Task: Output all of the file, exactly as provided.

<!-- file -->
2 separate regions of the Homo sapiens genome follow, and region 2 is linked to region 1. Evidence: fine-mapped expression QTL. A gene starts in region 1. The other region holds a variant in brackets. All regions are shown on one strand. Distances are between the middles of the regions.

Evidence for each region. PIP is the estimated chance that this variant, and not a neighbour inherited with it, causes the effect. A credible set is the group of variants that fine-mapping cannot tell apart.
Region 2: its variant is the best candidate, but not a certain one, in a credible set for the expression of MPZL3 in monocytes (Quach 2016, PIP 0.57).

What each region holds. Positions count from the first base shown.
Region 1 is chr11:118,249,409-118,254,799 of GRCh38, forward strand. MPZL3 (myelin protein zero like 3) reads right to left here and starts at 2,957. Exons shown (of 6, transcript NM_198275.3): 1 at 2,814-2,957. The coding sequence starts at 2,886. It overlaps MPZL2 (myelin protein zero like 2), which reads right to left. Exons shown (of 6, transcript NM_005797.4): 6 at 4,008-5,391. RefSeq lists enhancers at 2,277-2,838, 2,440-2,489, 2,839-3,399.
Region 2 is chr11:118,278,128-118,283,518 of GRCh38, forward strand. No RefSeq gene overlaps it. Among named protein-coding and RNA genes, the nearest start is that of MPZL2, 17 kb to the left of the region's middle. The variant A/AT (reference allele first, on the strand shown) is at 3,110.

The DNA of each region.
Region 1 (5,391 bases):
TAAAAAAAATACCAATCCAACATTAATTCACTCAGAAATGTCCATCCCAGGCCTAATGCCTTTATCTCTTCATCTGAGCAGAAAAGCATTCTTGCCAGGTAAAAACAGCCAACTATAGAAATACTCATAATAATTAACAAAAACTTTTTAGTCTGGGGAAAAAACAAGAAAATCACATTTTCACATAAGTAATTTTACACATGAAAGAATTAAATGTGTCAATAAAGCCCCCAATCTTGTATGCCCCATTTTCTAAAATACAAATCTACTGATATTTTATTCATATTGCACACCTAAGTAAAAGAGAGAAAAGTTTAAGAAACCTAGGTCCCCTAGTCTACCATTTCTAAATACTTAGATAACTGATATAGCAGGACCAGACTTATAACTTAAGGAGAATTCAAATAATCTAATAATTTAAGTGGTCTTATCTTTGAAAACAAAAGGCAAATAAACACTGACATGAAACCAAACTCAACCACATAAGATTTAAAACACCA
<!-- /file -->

2 separate regions of the Homo sapiens genome follow, and region 2 is linked to region 1. Evidence: fine-mapped expression QTL. A gene starts in region 1. The other region holds a variant in brackets. All regions are shown on one strand. Distances are between the middles of the regions.

Evidence for each region. PIP is the estimated chance that this variant, and not a neighbour inherited with it, causes the effect. A credible set is the group of variants that fine-mapping cannot tell apart.
Region 2: its variant is the best candidate, but not a certain one, in a credible set for the expression of MPZL3 in monocytes (Quach 2016, PIP 0.57).

What each region holds. Positions count from the first base shown.
Region 1 is chr11:118,249,409-118,254,799 of GRCh38, forward strand. MPZL3 (myelin protein zero like 3) reads right to left here and starts at 2,957. Exons shown (of 6, transcript NM_198275.3): 1 at 2,814-2,957. The coding sequence starts at 2,886. It overlaps MPZL2 (myelin protein zero like 2), which reads right to left. Exons shown (of 6, transcript NM_005797.4): 6 at 4,008-5,391. RefSeq lists enhancers at 2,277-2,838, 2,440-2,489, 2,839-3,399.
Region 2 is chr11:118,278,128-118,283,518 of GRCh38, forward strand. No RefSeq gene overlaps it. Among named protein-coding and RNA genes, the nearest start is that of MPZL2, 17 kb to the left of the region's middle. The variant A/AT (reference allele first, on the strand shown) is at 3,110.

The DNA of each region.
Region 1 (5,391 bases):
TAAAAAAAATACCAATCCAACATTAATTCACTCAGAAATGTCCATCCCAGGCCTAATGCCTTTATCTCTTCATCTGAGCAGAAAAGCATTCTTGCCAGGTAAAAACAGCCAACTATAGAAATACTCATAATAATTAACAAAAACTTTTTAGTCTGGGGAAAAAACAAGAAAATCACATTTTCACATAAGTAATTTTACACATGAAAGAATTAAATGTGTCAATAAAGCCCCCAATCTTGTATGCCCCATTTTCTAAAATACAAATCTACTGATATTTTATTCATATTGCACACCTAAGTAAAAGAGAGAAAAGTTTAAGAAACCTAGGTCCCCTAGTCTACCATTTCTAAATACTTAGATAACTGATATAGCAGGACCAGACTTATAACTTAAGGAGAATTCAAATAATCTAATAATTTAAGTGGTCTTATCTTTGAAAACAAAAGGCAAATAAACACTGACATGAAACCAAACTCAACCACATAAGATTTAAAACACCA